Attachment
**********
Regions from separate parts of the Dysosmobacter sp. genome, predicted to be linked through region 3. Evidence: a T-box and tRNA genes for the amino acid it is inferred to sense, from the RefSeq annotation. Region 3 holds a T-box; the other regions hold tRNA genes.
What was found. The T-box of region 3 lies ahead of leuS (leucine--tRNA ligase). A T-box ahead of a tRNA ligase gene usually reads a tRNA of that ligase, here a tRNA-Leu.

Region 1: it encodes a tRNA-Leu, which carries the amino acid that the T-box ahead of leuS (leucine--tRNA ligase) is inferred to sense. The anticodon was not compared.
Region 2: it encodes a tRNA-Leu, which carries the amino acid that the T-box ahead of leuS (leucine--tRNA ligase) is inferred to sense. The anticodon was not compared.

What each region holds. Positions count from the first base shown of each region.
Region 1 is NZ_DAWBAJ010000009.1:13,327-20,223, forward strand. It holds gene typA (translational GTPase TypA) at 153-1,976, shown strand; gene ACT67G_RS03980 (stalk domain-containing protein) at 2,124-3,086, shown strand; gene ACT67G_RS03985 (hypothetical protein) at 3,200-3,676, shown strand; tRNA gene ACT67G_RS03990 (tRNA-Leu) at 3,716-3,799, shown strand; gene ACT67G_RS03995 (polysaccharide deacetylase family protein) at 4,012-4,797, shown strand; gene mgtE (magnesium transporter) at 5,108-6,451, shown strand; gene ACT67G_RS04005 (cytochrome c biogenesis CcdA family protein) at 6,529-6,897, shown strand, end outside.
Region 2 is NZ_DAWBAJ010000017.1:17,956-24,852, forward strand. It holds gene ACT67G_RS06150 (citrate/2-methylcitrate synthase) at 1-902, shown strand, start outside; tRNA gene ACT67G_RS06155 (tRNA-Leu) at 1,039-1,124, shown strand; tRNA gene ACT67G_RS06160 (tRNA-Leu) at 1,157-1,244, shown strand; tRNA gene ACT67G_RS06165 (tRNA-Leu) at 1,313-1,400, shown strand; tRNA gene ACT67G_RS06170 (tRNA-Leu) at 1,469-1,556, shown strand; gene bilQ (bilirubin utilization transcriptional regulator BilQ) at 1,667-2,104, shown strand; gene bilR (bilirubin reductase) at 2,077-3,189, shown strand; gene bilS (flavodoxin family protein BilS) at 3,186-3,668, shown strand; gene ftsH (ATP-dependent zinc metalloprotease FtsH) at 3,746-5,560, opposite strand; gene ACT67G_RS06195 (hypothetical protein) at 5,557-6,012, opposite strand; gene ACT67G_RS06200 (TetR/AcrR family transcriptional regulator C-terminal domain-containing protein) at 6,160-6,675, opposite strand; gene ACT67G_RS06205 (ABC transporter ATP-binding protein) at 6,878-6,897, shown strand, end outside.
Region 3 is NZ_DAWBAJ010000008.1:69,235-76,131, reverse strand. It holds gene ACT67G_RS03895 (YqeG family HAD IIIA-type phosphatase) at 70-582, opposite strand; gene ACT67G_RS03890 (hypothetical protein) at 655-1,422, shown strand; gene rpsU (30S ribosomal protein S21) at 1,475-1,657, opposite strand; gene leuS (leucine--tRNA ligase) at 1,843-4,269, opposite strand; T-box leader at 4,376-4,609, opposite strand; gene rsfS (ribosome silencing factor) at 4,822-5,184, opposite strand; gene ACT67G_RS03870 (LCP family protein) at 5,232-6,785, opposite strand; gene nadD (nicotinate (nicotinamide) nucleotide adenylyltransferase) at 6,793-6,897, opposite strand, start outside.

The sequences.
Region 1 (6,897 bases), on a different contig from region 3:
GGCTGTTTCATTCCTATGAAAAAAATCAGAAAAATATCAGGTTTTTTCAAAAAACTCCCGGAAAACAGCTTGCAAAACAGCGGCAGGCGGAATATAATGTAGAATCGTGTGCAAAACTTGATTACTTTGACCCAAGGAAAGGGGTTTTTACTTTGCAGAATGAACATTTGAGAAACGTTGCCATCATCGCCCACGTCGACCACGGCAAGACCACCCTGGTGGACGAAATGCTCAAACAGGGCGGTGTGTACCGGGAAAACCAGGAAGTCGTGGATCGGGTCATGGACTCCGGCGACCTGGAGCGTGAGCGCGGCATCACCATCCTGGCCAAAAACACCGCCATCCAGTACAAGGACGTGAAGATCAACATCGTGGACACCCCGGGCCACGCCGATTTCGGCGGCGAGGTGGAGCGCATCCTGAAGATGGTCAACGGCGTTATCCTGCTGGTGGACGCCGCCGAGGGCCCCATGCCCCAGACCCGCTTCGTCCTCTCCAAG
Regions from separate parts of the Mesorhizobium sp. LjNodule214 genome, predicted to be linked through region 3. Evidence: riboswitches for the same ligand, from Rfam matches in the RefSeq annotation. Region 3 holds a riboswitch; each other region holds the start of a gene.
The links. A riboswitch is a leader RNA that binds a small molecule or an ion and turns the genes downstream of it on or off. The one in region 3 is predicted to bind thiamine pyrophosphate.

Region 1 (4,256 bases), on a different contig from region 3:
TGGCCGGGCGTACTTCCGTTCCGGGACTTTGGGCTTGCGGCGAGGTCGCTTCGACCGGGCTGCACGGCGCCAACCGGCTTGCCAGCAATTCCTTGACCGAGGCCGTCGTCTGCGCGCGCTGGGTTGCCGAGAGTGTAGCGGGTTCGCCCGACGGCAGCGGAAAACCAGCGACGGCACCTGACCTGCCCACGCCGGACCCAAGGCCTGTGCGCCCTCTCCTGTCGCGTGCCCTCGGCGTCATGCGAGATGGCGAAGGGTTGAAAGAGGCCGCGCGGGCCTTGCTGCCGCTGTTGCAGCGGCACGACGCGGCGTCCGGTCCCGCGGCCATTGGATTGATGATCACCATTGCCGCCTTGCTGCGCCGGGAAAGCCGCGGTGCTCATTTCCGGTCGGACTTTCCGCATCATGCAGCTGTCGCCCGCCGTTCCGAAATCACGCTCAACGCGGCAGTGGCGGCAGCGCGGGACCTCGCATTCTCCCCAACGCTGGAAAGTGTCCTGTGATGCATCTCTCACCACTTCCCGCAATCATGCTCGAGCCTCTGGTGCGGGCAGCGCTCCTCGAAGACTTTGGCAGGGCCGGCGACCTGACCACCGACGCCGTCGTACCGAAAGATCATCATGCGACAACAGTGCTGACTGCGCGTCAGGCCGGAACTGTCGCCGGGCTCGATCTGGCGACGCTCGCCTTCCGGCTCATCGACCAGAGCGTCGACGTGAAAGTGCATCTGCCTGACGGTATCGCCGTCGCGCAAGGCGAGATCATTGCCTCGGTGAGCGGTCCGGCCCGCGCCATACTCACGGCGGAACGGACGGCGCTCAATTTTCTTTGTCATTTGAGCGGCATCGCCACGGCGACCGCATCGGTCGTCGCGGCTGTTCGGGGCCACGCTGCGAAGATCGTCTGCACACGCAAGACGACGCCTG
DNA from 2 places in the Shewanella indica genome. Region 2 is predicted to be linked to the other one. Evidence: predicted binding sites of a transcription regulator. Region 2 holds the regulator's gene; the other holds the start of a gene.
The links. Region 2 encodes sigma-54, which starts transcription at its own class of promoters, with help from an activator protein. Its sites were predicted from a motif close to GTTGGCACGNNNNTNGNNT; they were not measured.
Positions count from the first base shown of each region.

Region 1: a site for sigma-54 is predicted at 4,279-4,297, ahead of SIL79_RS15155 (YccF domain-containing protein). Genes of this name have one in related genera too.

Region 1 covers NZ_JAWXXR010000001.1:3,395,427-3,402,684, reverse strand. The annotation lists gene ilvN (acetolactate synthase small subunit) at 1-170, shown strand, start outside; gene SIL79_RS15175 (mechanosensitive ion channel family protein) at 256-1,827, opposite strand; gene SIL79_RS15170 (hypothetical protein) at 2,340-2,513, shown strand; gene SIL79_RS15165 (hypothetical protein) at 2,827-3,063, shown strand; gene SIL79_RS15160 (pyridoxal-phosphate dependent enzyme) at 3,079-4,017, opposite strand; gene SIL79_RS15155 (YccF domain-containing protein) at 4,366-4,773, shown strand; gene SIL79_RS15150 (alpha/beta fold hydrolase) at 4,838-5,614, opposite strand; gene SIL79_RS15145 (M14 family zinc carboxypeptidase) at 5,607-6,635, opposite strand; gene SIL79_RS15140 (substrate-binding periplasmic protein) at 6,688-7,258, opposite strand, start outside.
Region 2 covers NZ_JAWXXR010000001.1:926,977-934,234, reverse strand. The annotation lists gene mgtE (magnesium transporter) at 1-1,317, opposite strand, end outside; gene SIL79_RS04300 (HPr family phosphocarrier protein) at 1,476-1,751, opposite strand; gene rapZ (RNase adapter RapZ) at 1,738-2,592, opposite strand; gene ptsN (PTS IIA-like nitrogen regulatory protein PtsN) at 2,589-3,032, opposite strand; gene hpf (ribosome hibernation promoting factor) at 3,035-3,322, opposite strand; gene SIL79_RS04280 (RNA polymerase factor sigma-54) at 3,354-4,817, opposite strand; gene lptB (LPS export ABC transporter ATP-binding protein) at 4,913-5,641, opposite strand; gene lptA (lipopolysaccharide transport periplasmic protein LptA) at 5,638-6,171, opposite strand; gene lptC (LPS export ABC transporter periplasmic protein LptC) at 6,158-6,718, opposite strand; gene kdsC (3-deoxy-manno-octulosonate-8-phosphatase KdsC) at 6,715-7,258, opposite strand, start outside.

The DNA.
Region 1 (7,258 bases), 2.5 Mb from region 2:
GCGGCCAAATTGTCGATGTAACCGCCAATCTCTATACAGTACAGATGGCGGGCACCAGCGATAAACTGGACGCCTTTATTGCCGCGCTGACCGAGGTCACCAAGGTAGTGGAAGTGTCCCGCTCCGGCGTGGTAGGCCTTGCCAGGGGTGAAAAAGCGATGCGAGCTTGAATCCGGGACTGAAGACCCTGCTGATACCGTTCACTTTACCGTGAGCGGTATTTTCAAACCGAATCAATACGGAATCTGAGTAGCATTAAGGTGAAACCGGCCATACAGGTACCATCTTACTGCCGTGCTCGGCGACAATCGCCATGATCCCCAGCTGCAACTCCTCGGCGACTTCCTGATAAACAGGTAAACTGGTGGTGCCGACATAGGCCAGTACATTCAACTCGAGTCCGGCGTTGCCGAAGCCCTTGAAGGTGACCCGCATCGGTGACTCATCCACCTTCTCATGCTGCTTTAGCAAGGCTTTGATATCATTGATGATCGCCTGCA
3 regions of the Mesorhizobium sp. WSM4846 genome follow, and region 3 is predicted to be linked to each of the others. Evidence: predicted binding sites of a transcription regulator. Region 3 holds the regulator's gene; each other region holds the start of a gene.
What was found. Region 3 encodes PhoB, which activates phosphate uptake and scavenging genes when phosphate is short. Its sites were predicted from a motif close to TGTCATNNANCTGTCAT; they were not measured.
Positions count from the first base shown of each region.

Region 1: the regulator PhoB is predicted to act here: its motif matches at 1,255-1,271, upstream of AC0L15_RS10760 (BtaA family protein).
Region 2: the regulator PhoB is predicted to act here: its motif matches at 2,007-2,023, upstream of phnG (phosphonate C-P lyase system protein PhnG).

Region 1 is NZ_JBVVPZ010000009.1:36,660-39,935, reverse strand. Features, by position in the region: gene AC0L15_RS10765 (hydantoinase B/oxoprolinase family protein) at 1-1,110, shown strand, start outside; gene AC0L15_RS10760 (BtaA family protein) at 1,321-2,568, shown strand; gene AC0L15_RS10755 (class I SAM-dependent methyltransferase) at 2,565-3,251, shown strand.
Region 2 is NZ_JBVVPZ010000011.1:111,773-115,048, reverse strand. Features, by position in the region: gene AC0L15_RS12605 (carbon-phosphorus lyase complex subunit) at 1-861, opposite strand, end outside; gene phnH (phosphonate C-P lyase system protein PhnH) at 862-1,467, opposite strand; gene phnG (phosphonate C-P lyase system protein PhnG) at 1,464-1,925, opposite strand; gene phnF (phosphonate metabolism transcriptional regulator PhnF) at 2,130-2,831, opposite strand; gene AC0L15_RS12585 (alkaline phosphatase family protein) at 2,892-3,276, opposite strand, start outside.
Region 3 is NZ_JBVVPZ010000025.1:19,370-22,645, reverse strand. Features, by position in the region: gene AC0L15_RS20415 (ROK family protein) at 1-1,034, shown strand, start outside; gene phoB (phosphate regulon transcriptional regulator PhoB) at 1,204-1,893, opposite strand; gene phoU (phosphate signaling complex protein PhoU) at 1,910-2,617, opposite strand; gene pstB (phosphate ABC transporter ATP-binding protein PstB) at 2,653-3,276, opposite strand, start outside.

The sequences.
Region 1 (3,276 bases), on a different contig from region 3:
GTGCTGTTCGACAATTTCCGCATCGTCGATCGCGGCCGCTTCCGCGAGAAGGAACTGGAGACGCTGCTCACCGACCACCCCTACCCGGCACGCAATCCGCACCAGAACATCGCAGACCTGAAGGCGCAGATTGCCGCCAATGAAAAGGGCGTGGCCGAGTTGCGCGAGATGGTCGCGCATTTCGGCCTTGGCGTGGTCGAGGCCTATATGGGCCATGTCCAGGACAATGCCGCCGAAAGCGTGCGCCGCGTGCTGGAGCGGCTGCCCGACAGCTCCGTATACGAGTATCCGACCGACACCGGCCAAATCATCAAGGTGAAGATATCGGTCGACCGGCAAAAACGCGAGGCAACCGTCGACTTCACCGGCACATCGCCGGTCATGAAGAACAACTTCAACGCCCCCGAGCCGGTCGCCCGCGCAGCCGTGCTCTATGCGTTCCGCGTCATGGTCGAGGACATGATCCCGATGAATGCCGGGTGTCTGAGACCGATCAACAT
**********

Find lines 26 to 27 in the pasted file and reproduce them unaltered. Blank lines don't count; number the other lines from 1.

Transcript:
What was found. Region 3 encodes PhoB, which activates phosphate uptake and scavenging genes when phosphate is short. Its sites were predicted from a motif close to TGTCATNNANCTGTCAT; they were not measured.
Positions count from the first base shown of each region.